White paper on dishwashing area design

    There is a lot to consider when planning a dishwashing area: the size of the room, work processes, hygiene standards, workplace ergonomics, and the right warewashing technology. Read all about these factors and more in the white paper.

    >> Download now

    What to keep in mind in dishwashing process

    In the cleaning process, the dishware moves through a cycle: From being cleared from the table to being ready for use by the next customer. The operator must ensure that the dishware is not recontaminated in this cycle. Read on for what to remember at each step of the process.

    Step 1: Return/pick up

    • Only work with dirty dishware with sufficient PPE.
    • Retrieve dirty dishware to the kitchen by clearing tables using open/closed containers/carts or conveyor belts system.
    • Set up the return point for used dishware for maximum capacity. There needs to be sufficient return capacity provided for the volume and type of dishware.

    Step 2: Pre-sorting/pre-washing

    • Keep the time leftover food stays on the dishes as short as possible! That limits microbe multiplication and makes cleaning easier.

    • Clear and remove food and other waste from the dishware, either manually or by machine.

    • Empty dishes by scraping without using additional fresh water or automatically by using a machine.

    • Pay special attention to the routes used for removing food and other waste.

    • One remarkably hygienic option for processing food waste is to use a food waste treatment system by MEIKO GREEN. This does away with the need to manually carry waste as it can be immediately disposed of on the spot.

    Step 3: Loading the dishwashing machine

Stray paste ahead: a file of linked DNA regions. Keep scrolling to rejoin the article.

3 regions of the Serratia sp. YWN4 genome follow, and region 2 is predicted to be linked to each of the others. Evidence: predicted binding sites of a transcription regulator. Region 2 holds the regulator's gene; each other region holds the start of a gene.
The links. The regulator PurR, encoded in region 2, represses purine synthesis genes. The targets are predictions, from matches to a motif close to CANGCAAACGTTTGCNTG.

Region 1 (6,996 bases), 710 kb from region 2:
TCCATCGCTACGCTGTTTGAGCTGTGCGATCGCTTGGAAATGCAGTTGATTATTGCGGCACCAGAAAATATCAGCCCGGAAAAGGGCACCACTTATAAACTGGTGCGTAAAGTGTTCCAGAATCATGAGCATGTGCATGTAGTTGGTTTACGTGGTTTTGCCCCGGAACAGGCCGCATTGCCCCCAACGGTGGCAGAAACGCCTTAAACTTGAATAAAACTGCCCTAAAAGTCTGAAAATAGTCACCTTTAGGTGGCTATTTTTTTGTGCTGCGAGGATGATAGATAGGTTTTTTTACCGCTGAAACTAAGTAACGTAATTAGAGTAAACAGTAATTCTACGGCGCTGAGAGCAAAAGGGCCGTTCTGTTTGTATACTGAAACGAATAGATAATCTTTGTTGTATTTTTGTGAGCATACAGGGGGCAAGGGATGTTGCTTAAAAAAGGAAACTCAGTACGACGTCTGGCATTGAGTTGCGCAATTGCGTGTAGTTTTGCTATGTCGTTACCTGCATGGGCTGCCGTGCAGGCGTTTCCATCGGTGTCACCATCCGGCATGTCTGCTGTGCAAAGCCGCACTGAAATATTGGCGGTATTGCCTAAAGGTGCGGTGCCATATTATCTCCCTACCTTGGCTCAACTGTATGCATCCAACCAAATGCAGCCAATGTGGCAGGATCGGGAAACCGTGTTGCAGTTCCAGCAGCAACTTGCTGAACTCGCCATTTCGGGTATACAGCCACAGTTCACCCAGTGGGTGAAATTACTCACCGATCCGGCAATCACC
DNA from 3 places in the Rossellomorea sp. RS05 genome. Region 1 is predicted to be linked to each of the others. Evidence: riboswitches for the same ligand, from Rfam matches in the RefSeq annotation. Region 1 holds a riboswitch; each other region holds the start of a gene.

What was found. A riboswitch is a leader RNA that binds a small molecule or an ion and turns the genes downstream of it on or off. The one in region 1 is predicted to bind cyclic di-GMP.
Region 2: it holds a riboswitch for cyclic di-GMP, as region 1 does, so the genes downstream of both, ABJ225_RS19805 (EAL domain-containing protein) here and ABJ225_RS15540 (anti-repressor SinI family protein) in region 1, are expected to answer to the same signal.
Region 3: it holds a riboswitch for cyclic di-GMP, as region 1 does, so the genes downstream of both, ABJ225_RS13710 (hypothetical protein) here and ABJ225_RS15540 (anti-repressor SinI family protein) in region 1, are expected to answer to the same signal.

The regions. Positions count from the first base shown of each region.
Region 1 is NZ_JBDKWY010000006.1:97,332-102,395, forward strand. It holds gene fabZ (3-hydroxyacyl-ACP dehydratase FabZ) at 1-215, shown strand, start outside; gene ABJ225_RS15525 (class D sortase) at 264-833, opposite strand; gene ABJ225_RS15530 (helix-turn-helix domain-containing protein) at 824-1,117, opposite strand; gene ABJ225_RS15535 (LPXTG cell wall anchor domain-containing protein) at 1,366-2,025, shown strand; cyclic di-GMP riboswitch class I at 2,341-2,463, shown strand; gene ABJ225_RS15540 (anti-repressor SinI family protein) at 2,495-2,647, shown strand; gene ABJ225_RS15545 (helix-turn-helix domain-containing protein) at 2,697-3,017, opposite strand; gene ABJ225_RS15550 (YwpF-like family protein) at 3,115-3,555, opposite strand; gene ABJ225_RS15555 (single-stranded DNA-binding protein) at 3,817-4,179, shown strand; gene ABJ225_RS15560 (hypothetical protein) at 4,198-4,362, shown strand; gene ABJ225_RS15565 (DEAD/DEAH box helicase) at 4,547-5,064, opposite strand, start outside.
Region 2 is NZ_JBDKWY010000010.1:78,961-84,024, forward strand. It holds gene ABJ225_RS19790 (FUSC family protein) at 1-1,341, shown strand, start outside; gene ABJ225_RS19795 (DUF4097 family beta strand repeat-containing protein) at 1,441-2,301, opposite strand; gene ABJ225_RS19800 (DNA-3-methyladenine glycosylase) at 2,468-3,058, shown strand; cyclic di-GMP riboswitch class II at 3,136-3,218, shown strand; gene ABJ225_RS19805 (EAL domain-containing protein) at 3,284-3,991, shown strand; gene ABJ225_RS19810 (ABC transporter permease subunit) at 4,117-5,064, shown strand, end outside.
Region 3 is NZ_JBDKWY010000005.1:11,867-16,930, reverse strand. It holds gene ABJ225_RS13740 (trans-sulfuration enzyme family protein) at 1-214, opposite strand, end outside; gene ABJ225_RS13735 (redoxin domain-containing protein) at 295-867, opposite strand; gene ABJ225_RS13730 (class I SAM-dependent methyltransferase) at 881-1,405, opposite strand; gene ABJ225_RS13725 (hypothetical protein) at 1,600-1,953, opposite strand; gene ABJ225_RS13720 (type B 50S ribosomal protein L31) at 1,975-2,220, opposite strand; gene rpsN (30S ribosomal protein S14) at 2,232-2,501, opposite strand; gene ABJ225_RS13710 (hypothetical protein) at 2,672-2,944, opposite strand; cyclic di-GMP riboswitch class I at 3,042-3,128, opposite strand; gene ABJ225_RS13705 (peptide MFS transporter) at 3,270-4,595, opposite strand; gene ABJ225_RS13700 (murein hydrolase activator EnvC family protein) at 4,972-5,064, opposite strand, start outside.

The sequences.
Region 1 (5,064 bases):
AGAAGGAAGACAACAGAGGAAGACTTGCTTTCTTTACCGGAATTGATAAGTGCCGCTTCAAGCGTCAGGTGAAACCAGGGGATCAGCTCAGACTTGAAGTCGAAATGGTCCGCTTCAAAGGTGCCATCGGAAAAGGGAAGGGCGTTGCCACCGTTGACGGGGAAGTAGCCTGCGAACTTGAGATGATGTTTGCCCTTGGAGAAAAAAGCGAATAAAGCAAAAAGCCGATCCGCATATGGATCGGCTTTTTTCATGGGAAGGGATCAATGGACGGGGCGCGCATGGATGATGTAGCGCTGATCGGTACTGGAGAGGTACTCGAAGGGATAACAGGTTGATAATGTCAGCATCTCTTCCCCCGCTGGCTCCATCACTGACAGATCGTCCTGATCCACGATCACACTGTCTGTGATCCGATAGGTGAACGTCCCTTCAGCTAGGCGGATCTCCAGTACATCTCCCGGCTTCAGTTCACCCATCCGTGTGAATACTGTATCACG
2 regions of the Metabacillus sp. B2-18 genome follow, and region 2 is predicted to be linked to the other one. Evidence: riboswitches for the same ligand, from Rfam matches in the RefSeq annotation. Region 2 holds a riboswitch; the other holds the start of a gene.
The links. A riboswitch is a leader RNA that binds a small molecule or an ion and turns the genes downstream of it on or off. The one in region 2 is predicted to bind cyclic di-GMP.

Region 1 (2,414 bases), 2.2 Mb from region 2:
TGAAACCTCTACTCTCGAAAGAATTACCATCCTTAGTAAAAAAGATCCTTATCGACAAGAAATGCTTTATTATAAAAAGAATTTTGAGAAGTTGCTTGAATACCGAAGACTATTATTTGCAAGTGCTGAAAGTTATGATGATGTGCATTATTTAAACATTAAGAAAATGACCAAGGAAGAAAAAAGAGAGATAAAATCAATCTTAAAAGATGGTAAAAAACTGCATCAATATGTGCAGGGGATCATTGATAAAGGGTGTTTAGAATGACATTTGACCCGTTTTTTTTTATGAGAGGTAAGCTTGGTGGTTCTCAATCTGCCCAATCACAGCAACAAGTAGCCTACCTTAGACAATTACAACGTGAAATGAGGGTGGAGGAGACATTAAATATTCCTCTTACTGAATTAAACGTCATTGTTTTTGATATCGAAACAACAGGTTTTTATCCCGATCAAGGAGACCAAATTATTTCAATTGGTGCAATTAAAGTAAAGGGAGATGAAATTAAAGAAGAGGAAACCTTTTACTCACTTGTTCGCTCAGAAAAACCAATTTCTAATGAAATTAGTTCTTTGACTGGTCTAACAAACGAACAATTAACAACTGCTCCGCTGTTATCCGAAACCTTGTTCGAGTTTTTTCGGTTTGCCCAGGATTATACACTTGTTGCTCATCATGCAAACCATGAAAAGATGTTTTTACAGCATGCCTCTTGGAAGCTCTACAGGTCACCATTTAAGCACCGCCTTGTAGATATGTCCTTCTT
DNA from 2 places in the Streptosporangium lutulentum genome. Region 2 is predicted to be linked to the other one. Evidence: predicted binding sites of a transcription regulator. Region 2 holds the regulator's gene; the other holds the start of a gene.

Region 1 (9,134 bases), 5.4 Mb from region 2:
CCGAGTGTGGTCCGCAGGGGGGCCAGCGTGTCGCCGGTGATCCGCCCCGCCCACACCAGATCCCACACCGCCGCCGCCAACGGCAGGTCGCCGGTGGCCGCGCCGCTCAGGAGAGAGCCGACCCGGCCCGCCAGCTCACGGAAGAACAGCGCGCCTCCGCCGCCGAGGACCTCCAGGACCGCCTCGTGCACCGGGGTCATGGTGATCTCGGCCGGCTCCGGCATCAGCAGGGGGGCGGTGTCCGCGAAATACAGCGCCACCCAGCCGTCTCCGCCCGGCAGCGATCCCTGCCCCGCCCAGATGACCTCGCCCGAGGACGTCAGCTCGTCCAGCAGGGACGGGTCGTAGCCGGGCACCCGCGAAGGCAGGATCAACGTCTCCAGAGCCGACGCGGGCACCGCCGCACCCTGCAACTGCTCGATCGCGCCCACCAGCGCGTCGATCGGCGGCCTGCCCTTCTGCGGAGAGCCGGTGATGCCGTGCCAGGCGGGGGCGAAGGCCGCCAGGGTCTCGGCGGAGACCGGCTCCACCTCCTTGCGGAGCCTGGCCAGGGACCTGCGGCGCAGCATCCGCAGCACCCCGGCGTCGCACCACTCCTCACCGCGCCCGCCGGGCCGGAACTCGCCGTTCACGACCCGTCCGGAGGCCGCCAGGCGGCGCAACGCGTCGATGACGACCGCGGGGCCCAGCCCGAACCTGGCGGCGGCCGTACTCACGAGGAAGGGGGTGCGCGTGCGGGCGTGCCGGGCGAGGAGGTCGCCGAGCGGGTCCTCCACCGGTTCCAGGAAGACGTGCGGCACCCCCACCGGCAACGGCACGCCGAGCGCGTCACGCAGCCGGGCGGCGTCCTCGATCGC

• We recommend sorting cutlery into a cutlery quiver and pre-treating it in a heated cutlery soak cart using a detergent that will not bubble in a commercial dishwashing machine.
    • Suitable dish and glass racks should be available for other types of dishware, or, in the case of a conveyor dishwashing machine, a suitably equipped conveyor belt.
    • Ensure the even running of processes particularly at full capacity.

    Step 4: Cleaning and drying

    This takes place inside the dishwashing machine and marks the transition from the dirty side to the clean side.

    Step 5: Unloading

    • Handle clean dishware only with clean hands or clean gloves.
    • Do not stack damp dishware if the dishwasher does not have the feature to dry it completely.
    • Do not use a towel to dry dishware or hand polish it as this adversely affects hygiene. Let them air dry in a clean and well ventilated area instead.
    • Standing water and damp towels breed germs, making them a hygiene risk.

    Step 6: Getting ready to serve again

    Provide sufficient storage space for the clean dishware, where it will not get dirty again even if you store the dishes for an extended period.